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The U.S. government has laws to determine who is admissible and so allowed to enter the country.  These laws fall into several broad categories:
  • Health-related reasons, e.g. the immigrant has tuberculosis or other highly infectious diseases

  • Likely to be a public charge, i.e. depend on public benefits

  • Criminal convictions

  • Security offenses

  • Living unlawfully in the U.S. for more than 180 days

  • Prior removal or deportation orders

  • Re-entering the U.S. illegally after living in the U.S. unlawfully for more than a year

  • Lying to an immigration officer

  • False claims of U.S. citizenship and unlawful voting in U.S. elections

  • Assisting other persons to enter the country illegally

Somebody who violates one or more of these laws will be declared inadmissible to the U.S.

Sometimes, an exception can be made to the law.  Other types of inadmissibility may expire after a specified period of time.  Do be aware that there are no exceptions for certain types of inadmissibility, e.g. almost all drug offenses, claiming to be a U.S. citizen.

There are two types of waivers: the hardship waiver and the permission to re-enter.  Some people have to file both applications.

The Hardship Waiver

The hardship waiver is the request for an exception to a law of inadmissibility.  If the inadmissibility never expires, then approval of a hardship waiver is the only way you can return to the U.S. For an inadmissibility that eventually expires, the hardship waiver   allows you to come back sooner. 

There are two different types of hardship waiver applications.
  • Provisional hardship waiver: Filed before the applicant attends an immigration interview.  The applicant must have a spouse or parent who is a U.S. citizen.  The applicant must be inadmissible only because of living in the U.S. illegally for more than a year.  The applicant also must be going to an immigration interview outside the U.S.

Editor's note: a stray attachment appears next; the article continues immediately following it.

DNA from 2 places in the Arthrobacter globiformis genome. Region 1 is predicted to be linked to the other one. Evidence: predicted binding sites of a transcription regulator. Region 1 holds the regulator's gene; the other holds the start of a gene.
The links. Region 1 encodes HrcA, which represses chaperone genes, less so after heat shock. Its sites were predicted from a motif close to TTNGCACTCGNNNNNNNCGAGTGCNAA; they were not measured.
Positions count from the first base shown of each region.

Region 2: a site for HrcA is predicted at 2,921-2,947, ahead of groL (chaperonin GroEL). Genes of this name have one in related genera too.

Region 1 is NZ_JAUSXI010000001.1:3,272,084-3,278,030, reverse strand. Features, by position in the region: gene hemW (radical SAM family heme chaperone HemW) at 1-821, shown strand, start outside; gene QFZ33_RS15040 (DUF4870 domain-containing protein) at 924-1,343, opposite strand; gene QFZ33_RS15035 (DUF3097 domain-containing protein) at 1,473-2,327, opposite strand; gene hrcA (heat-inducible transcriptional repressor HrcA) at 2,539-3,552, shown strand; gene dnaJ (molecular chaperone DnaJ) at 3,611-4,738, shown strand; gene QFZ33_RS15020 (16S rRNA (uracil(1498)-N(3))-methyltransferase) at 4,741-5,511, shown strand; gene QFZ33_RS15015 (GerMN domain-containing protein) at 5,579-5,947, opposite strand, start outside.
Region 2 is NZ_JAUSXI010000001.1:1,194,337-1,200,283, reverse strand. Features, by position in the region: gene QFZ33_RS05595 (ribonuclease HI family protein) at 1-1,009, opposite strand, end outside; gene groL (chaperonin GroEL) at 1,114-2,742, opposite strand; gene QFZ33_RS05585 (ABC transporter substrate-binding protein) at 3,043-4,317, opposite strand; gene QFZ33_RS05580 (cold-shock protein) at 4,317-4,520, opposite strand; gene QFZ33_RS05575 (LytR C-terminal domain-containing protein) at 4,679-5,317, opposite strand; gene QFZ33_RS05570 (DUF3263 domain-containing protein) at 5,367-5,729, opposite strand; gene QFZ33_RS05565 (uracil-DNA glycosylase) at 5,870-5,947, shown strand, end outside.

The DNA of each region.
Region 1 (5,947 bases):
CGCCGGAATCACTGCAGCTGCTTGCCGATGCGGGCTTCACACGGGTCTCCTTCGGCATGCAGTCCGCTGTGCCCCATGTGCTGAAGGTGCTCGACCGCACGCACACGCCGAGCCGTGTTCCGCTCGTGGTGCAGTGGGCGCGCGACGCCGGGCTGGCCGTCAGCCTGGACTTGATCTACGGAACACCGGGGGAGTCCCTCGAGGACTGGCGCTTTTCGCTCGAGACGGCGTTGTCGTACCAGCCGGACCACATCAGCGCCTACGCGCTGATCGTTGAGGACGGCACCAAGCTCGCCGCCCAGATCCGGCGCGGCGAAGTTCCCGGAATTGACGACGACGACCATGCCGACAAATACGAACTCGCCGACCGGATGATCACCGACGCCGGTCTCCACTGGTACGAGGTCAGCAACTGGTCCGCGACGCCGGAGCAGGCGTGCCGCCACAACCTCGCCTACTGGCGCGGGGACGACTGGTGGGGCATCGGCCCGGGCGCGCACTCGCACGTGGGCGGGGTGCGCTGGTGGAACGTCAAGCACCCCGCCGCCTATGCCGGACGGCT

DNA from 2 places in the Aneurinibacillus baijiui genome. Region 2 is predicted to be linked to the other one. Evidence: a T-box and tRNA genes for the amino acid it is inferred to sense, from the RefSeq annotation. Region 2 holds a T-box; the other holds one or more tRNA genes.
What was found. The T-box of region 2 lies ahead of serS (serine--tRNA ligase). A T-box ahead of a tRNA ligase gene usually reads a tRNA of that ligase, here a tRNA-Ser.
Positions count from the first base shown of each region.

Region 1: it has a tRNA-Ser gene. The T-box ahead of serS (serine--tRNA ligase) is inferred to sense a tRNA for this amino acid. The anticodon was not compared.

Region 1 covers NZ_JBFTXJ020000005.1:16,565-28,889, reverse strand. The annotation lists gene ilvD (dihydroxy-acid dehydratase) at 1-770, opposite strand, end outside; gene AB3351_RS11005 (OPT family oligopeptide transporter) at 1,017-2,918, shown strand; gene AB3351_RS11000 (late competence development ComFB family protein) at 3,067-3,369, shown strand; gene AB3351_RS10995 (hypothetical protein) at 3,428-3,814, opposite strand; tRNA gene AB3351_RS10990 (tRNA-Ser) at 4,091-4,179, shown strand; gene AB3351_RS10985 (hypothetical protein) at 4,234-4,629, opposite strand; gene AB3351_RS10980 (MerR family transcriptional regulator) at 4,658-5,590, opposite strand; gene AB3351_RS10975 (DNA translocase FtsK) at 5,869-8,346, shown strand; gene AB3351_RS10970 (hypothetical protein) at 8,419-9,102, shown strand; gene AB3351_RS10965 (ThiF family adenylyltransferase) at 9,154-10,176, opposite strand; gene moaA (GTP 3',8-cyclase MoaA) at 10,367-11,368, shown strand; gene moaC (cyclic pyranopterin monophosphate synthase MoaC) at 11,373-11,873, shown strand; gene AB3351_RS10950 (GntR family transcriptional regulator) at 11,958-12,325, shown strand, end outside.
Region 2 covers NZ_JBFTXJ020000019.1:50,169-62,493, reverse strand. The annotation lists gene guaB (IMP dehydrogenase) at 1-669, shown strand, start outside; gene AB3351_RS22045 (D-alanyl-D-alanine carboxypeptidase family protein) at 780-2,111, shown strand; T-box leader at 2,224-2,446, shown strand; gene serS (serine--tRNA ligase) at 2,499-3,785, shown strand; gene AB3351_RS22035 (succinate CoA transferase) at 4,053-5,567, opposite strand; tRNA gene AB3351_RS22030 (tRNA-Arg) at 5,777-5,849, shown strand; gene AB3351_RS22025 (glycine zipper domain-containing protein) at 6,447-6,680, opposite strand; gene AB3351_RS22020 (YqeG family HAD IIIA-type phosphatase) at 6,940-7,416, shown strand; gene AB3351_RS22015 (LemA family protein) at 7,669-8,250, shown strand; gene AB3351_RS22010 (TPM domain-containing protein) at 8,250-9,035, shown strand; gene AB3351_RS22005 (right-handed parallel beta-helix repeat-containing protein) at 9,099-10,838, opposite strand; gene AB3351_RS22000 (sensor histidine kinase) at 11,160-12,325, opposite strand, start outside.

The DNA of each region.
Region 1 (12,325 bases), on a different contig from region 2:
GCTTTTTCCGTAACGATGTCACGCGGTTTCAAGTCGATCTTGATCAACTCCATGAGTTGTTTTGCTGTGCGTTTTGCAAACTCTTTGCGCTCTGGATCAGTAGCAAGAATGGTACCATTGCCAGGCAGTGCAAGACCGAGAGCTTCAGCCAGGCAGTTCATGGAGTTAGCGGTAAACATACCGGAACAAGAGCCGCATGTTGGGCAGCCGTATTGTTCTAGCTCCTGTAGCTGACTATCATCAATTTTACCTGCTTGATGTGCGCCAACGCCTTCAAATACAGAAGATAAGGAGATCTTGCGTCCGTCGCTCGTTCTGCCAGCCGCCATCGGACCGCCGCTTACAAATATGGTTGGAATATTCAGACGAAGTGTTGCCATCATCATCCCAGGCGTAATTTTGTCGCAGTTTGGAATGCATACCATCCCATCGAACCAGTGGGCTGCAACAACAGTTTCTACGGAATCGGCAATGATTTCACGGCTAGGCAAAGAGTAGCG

• Regular hardship waiver: Filed after the applicant attends an immigration interview.  The applicant must have a spouse or parents who is a U.S. citizen or a lawful permanent resident. The immigration interview could be outside the U.S. or in the U.S.

The success of the hardship waiver depends on proving certain qualifying U.S. relatives who are either U.S. citizens or lawful permanent residents will suffer extreme hardship if the immigrant is not allowed to enter the country.

Not all U.S. relatives are qualifying relatives.  All the waivers recognize hardship to spouses and parents but only some recognize hardship to children.

Extreme hardship involves the hardship of separation as well as the hardship for the U.S. relative if she/he went to live in the immigrant's home country to avoid the separation.

The Permission to Re-Enter

People who have removal orders and want to come back early and people who have illegally re-entered the U.S. after living in the U.S. illegally  for more than a year require a different type of waiver known as "permission to re-enter." 

The permission to re-enter is similar to the hardship waiver: it requires proving hardship to a qualifying U.S. relative.  It recognizes hardships children as well as spouses and parents.  It also recognizes hardships to the applicant and requires the applicant prove rehabilitation and good moral character.

Those who re-enter the U.S. illegally after ilving in the U.S. unlawfuly for more than a year must wait the full ten years before applying for permission to re-enter.

Those with 10/20 year removal orders can apply for permission to re-enter at any time after leaving the U.S. Many people wrongly believe they must wait for 10 or 20 years to lapse before applying.

Blackwell Immigration Law Group  700 W. Virginia Street, Suite 307, Milwaukee, Wisconsin  53204  414-964-1900

The information you obtain at this site is not, nor is it intended to be, legal advice. You should consult an attorney for individual advice regarding your own situation.

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